Global Data Analysis

An essential part of the Gender Profit gaps project is understanding the global business and policy environment for women-owned enterprises (WOE). Having this information will help contextualize the country-level data that is being collected and prepared. This is done through analyzing and manipulating large global datasets like the World Bank Women, Business, and Law (WBL) survey and UCLA Gender Data. The specialty of the datasets is that they span almost 50 years, with the WBL data going from 1971 to 2020 and the UCLA data going from 1995 to 2013. They have 197 observations- for every country in the world. The datasets ask questions that assess the constraints that women in the workplace face in different countries. Some example questions are if they get maternity leave, if they can breastfeed at work, if they can travel outside the country, if they can become heads of the household, etc. These variables were then divided into five constraint categories as shown below with an example for reference.

ConstraintExample
Labor ConstraintIs paid leave of at least 14 weeks available to mothers?
Capital ConstraintDoes the law prohibit discrimination in access to credit based on gender?
Productivity Constraint Does the law mandate equal remuneration for work of equal value?
Market Access Constraint Can a woman register a business in the same way as a man?
Entry Constraint Does the law prohibit discrimination in employment based on gender?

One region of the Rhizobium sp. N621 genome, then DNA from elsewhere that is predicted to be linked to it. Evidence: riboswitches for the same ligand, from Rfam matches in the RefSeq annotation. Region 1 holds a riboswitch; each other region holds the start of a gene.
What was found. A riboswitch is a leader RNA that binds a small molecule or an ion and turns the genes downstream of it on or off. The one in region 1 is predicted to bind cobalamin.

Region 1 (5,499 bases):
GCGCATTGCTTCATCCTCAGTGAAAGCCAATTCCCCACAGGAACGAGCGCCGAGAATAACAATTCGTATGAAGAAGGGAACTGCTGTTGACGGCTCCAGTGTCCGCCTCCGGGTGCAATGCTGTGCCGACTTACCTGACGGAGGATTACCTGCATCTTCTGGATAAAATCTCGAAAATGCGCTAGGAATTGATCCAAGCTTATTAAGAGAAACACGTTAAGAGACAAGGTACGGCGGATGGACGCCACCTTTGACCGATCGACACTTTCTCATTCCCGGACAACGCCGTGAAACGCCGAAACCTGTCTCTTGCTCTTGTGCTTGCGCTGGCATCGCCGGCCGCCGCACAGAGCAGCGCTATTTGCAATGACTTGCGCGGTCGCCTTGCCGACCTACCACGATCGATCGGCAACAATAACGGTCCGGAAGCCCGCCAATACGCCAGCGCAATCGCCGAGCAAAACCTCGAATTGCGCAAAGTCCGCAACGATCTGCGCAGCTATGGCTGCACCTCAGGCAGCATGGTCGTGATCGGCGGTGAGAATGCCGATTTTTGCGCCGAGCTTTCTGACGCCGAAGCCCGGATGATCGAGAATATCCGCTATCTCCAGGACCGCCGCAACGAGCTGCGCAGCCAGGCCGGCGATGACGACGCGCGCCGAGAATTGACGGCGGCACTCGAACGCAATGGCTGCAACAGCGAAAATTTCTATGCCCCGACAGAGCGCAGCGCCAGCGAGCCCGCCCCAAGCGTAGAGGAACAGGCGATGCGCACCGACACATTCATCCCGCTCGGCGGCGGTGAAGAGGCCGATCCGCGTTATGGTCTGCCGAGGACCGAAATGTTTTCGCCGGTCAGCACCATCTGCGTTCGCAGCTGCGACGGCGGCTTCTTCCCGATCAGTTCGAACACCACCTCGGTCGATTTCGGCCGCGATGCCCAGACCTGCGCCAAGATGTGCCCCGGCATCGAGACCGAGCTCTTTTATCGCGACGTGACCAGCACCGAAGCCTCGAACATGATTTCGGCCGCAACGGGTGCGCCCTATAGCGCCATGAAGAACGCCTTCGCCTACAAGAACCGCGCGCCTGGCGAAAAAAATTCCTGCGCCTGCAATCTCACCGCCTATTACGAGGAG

Types of constraints with examples

Using the programming language Stata we were able to merge the WBL and UCLA datasets and create indices of the different constraints women face i.e. a number assigned to each country that reflects the barriers for women. The larger the number, the higher the barriers. We were then able to create a slider map using Python where sliding the marker down shows how barriers for women have changed over time globally. The map is color-coded where the darker colors indicate higher barriers. This allows us to represent our findings visually and check how trends have changed over time. We can then use this information to see whether the gender profit gap has changed accordingly or hone in on particular countries.

The maps for 1971 and 2020 are shown below:

Map showing global socioeconomic barriers for women in 1971
Map showing global socioeconomic barriers for women in 2020

Click on the link below and move the slider up and down to see how barriers for women change over time: